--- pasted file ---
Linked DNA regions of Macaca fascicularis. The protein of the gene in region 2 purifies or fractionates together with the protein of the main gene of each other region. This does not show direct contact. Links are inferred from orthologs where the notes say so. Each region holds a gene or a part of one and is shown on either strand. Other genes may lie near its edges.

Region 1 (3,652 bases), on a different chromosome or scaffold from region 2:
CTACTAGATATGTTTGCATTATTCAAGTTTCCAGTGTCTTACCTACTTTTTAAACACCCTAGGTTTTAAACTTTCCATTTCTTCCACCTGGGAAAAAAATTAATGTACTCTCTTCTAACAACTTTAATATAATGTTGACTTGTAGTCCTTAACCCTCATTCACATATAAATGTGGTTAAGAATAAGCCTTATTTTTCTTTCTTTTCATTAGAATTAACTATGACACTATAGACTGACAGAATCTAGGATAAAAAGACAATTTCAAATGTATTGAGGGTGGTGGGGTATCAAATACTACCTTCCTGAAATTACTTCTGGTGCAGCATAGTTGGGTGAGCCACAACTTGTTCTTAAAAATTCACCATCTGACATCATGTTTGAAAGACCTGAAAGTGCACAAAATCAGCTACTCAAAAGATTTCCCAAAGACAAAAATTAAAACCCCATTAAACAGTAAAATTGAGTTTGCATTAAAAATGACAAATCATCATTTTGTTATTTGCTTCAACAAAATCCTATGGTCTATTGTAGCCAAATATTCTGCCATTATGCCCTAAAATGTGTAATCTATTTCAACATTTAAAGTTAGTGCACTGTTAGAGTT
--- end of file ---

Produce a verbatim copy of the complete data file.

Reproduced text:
Linked DNA regions of Macaca fascicularis. The protein of the gene in region 2 purifies or fractionates together with the protein of the main gene of each other region. This does not show direct contact. Links are inferred from orthologs where the notes say so. Each region holds a gene or a part of one and is shown on either strand. Other genes may lie near its edges.

Region 1 (3,652 bases), on a different chromosome or scaffold from region 2:
CTACTAGATATGTTTGCATTATTCAAGTTTCCAGTGTCTTACCTACTTTTTAAACACCCTAGGTTTTAAACTTTCCATTTCTTCCACCTGGGAAAAAAATTAATGTACTCTCTTCTAACAACTTTAATATAATGTTGACTTGTAGTCCTTAACCCTCATTCACATATAAATGTGGTTAAGAATAAGCCTTATTTTTCTTTCTTTTCATTAGAATTAACTATGACACTATAGACTGACAGAATCTAGGATAAAAAGACAATTTCAAATGTATTGAGGGTGGTGGGGTATCAAATACTACCTTCCTGAAATTACTTCTGGTGCAGCATAGTTGGGTGAGCCACAACTTGTTCTTAAAAATTCACCATCTGACATCATGTTTGAAAGACCTGAAAGTGCACAAAATCAGCTACTCAAAAGATTTCCCAAAGACAAAAATTAAAACCCCATTAAACAGTAAAATTGAGTTTGCATTAAAAATGACAAATCATCATTTTGTTATTTGCTTCAACAAAATCCTATGGTCTATTGTAGCCAAATATTCTGCCATTATGCCCTAAAATGTGTAATCTATTTCAACATTTAAAGTTAGTGCACTGTTAGAGTT